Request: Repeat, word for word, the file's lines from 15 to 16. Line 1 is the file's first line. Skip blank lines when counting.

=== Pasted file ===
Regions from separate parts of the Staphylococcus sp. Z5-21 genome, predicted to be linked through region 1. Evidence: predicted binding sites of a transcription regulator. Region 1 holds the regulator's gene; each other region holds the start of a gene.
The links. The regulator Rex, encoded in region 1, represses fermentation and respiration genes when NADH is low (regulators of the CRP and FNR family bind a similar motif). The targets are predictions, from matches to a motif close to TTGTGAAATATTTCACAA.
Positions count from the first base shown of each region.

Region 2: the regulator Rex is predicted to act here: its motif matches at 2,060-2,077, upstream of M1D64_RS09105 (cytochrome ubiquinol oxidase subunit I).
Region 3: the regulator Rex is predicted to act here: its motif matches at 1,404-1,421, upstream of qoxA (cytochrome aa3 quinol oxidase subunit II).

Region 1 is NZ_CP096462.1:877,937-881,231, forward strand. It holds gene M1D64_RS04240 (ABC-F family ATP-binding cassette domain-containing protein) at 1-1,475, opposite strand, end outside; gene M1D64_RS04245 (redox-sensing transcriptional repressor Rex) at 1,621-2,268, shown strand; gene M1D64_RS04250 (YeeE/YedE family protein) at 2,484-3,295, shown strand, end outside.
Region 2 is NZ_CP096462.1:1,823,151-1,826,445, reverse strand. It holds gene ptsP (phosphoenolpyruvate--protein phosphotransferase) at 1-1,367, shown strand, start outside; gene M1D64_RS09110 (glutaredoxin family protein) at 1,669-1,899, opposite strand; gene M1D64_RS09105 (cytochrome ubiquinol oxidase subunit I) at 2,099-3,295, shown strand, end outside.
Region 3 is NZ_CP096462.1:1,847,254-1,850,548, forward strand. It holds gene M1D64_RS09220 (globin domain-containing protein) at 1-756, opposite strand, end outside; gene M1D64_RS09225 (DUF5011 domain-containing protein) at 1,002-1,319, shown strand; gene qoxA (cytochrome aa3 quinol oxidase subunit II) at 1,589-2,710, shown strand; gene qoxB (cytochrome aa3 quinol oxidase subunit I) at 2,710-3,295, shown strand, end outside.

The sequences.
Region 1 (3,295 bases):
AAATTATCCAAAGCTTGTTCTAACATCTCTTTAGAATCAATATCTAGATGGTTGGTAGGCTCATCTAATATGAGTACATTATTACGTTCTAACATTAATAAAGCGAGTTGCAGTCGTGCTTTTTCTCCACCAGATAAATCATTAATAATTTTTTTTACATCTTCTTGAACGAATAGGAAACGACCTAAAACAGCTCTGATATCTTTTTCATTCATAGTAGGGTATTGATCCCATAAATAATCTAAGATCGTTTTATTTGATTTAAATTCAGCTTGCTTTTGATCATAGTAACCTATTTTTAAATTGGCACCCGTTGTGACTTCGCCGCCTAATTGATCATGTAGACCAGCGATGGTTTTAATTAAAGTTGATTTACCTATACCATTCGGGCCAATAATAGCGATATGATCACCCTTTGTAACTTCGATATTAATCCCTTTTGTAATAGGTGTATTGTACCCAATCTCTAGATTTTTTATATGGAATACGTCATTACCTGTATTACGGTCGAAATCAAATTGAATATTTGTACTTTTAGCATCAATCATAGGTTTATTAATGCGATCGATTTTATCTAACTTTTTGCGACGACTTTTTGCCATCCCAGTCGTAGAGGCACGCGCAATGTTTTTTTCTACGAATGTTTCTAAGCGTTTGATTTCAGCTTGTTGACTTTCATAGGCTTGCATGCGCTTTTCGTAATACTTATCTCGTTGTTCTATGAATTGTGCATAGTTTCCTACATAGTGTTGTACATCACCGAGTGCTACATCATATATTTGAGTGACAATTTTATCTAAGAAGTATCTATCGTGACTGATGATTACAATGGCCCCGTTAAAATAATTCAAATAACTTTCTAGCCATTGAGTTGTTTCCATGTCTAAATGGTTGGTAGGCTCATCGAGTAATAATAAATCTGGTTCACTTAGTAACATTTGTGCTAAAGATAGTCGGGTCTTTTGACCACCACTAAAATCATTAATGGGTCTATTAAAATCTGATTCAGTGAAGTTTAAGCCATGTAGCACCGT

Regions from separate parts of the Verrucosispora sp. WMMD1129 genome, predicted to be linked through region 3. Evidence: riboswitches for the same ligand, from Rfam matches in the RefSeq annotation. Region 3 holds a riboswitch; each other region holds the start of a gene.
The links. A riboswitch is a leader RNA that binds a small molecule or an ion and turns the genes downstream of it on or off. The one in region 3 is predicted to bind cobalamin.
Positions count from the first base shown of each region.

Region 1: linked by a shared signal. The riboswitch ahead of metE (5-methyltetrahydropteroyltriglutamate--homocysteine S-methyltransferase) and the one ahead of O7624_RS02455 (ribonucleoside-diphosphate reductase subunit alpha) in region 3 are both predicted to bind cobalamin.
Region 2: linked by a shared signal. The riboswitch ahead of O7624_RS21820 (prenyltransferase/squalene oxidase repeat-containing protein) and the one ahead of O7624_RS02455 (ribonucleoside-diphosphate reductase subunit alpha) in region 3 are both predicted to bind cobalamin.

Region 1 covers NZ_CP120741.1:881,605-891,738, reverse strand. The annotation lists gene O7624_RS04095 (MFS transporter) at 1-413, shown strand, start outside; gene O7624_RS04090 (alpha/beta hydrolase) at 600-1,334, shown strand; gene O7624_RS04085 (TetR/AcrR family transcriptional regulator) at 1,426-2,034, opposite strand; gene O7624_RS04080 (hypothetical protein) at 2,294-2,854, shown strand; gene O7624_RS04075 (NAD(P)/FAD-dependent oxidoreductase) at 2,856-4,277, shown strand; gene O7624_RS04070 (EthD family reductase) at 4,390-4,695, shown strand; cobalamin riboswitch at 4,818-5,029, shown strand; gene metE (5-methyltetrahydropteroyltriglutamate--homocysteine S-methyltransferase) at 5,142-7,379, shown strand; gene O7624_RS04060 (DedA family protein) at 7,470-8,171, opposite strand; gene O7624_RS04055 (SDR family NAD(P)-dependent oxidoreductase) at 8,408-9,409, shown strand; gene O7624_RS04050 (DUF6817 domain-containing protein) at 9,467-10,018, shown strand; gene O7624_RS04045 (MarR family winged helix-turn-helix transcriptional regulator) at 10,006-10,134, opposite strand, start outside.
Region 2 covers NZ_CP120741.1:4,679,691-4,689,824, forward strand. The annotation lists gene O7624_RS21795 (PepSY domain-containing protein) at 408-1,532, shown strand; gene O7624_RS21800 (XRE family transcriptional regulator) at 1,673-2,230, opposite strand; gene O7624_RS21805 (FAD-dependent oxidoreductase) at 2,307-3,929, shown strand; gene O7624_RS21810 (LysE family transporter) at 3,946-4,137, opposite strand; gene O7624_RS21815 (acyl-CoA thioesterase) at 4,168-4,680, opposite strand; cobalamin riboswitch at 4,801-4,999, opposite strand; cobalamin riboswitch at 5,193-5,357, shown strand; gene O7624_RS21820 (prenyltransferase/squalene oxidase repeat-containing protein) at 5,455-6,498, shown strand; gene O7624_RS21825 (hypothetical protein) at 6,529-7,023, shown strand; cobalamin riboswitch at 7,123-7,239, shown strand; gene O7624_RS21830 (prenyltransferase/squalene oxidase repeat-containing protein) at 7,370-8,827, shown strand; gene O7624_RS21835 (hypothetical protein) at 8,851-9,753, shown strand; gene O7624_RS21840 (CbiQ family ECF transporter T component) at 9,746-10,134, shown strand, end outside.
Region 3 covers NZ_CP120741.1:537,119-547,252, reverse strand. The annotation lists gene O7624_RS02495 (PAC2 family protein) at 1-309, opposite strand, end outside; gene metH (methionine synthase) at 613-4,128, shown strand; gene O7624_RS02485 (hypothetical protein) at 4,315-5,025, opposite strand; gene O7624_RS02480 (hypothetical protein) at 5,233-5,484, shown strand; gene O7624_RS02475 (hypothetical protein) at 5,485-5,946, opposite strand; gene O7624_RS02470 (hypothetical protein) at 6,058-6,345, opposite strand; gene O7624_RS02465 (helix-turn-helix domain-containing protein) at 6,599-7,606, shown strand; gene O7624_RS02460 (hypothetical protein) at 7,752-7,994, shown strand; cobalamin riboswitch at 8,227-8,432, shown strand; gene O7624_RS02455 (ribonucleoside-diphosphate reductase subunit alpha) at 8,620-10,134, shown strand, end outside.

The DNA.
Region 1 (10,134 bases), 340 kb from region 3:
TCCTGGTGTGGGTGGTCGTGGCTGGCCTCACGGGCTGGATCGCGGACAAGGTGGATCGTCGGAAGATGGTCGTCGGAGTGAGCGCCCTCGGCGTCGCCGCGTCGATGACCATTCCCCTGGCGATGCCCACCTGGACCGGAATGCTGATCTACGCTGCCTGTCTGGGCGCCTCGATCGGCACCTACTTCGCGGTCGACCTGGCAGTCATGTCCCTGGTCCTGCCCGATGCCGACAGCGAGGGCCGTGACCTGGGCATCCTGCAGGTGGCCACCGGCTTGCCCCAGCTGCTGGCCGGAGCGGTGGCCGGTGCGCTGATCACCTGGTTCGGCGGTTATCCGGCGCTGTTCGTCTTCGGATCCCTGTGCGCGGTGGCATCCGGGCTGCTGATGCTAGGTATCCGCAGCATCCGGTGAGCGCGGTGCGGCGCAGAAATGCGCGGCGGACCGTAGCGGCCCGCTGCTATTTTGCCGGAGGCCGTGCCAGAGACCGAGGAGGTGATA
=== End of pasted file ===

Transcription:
Region 1: linked by a shared signal. The riboswitch ahead of metE (5-methyltetrahydropteroyltriglutamate--homocysteine S-methyltransferase) and the one ahead of O7624_RS02455 (ribonucleoside-diphosphate reductase subunit alpha) in region 3 are both predicted to bind cobalamin.
Region 2: linked by a shared signal. The riboswitch ahead of O7624_RS21820 (prenyltransferase/squalene oxidase repeat-containing protein) and the one ahead of O7624_RS02455 (ribonucleoside-diphosphate reductase subunit alpha) in region 3 are both predicted to bind cobalamin.